Delta passengers forced to sleep in military barracks after emergency diversion

Denise Pierson / Facebook

Delta Air Lines passengers on a transatlantic flight were forced to spend the night in military barracks in a remote Canadian province after the aircraft encountered a mechanical issue. 

Flight DL 135 was en route from Amsterdam Airport Schiphol (AMS) to Detroit Metropolitan Airport (DTW) on December 10, 2023, when the aircraft ran into an issue with the de-icing equipment on one of its engines.

The flight was then forced to make an emergency diversion in Goose Bay, Newfoundland, over 2,600 kilometers from Detroit. 

Passengers on the flight took to social media platform X (formerly Twitter) to share the experience, with one describing it as the “wildest emergency landing”.

The aircraft landed safely at Goose Bay Airport (YYR) at around 15:00 local time. 

Image: FlightAware

Goose Bay Airport was established during the Second World War to serve as a landing and refueling stop for transatlantic flights. 24,000 Canadian and American aircraft passed through Goose Bay during the War, making it the busiest airport in the world in that period.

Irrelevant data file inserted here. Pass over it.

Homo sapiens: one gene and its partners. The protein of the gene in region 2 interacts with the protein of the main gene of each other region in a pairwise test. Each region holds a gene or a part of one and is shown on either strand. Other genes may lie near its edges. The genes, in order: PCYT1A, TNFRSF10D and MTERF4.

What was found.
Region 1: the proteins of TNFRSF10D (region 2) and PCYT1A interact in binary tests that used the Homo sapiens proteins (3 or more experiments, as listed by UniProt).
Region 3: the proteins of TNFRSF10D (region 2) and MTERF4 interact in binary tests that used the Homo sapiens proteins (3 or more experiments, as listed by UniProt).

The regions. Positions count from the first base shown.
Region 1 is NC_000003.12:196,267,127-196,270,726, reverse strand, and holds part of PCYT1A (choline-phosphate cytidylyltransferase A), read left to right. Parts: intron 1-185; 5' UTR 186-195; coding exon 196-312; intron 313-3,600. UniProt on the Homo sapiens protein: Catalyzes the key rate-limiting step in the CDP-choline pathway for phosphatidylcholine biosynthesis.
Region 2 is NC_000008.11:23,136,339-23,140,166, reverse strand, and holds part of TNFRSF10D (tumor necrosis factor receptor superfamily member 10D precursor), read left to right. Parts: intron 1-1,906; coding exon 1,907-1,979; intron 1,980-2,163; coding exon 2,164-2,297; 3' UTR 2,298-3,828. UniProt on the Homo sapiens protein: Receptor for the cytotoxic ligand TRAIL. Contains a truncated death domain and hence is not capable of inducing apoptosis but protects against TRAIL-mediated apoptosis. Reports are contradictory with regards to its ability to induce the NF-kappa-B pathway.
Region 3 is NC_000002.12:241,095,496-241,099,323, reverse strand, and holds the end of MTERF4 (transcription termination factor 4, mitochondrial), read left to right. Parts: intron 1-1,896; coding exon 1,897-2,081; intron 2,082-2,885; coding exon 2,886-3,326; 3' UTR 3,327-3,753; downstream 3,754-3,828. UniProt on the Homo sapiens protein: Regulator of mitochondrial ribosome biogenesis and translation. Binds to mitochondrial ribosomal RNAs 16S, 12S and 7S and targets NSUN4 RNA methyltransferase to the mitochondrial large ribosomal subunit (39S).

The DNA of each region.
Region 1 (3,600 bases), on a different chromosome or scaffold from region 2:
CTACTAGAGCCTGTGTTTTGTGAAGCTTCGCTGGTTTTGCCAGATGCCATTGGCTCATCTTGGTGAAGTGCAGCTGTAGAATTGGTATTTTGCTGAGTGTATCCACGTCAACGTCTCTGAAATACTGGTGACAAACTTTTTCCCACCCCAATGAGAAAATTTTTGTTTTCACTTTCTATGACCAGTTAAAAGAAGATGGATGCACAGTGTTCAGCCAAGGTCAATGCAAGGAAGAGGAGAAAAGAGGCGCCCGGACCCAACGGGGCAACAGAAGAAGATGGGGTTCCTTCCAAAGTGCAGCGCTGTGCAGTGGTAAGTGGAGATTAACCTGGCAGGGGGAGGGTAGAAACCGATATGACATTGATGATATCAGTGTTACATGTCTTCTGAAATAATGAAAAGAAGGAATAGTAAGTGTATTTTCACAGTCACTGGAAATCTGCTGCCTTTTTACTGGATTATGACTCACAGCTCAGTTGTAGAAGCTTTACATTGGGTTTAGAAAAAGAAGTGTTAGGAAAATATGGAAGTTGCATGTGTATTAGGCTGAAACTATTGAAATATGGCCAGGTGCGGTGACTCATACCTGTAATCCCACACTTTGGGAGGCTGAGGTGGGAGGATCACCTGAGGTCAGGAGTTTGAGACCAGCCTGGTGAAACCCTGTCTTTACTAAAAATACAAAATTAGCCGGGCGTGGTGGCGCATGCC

All 270 passengers from Flight DL 135, plus its three pilots and seven flight attendants, spent the night in an army barracks in Goose Bay.

One passenger, Tory Santoro from Michigan, told Fox News that the barracks “felt like a hotel”. 

“They put us in some military barracks,” Santoro said. “It honestly felt like a hotel. It wasn’t too bad. We had soap, water, everything.” 

Delta subsequently said that it had worked with officials on the ground to provide food and water for passengers, who will also be compensated for the inconvenience.

The airline sent another flight to pick up the passengers. However, that flight was not scheduled to depart Goose Bay until the afternoon of the following day.

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